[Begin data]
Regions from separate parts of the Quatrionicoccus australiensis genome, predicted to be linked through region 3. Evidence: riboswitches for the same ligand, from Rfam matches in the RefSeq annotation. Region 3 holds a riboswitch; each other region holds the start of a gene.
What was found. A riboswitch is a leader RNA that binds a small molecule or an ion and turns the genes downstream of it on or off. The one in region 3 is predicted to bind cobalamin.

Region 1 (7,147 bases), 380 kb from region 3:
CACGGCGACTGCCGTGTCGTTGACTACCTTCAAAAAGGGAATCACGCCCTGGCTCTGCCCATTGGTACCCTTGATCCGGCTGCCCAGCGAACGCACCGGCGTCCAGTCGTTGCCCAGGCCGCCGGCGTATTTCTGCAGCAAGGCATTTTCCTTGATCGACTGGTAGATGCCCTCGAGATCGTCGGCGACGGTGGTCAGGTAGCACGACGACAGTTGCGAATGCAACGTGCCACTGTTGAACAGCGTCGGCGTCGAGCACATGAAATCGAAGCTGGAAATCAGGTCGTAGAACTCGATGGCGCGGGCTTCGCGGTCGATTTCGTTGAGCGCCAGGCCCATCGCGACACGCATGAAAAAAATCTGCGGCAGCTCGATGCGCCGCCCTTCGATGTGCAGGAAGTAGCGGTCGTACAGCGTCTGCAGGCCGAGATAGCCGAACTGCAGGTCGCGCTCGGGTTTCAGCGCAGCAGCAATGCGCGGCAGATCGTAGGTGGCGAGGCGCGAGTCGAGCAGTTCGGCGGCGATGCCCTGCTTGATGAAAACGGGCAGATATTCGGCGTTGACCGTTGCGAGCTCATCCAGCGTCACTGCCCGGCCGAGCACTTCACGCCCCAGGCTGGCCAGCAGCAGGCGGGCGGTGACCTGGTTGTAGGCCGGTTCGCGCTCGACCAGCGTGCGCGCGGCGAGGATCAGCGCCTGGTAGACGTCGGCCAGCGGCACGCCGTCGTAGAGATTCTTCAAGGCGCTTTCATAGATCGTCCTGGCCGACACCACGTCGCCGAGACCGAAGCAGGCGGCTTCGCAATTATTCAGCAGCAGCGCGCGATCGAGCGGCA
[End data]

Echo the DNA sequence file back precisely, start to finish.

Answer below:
Regions from separate parts of the Quatrionicoccus australiensis genome, predicted to be linked through region 3. Evidence: riboswitches for the same ligand, from Rfam matches in the RefSeq annotation. Region 3 holds a riboswitch; each other region holds the start of a gene.
What was found. A riboswitch is a leader RNA that binds a small molecule or an ion and turns the genes downstream of it on or off. The one in region 3 is predicted to bind cobalamin.

Region 1 (7,147 bases), 380 kb from region 3:
CACGGCGACTGCCGTGTCGTTGACTACCTTCAAAAAGGGAATCACGCCCTGGCTCTGCCCATTGGTACCCTTGATCCGGCTGCCCAGCGAACGCACCGGCGTCCAGTCGTTGCCCAGGCCGCCGGCGTATTTCTGCAGCAAGGCATTTTCCTTGATCGACTGGTAGATGCCCTCGAGATCGTCGGCGACGGTGGTCAGGTAGCACGACGACAGTTGCGAATGCAACGTGCCACTGTTGAACAGCGTCGGCGTCGAGCACATGAAATCGAAGCTGGAAATCAGGTCGTAGAACTCGATGGCGCGGGCTTCGCGGTCGATTTCGTTGAGCGCCAGGCCCATCGCGACACGCATGAAAAAAATCTGCGGCAGCTCGATGCGCCGCCCTTCGATGTGCAGGAAGTAGCGGTCGTACAGCGTCTGCAGGCCGAGATAGCCGAACTGCAGGTCGCGCTCGGGTTTCAGCGCAGCAGCAATGCGCGGCAGATCGTAGGTGGCGAGGCGCGAGTCGAGCAGTTCGGCGGCGATGCCCTGCTTGATGAAAACGGGCAGATATTCGGCGTTGACCGTTGCGAGCTCATCCAGCGTCACTGCCCGGCCGAGCACTTCACGCCCCAGGCTGGCCAGCAGCAGGCGGGCGGTGACCTGGTTGTAGGCCGGTTCGCGCTCGACCAGCGTGCGCGCGGCGAGGATCAGCGCCTGGTAGACGTCGGCCAGCGGCACGCCGTCGTAGAGATTCTTCAAGGCGCTTTCATAGATCGTCCTGGCCGACACCACGTCGCCGAGACCGAAGCAGGCGGCTTCGCAATTATTCAGCAGCAGCGCGCGATCGAGCGGCA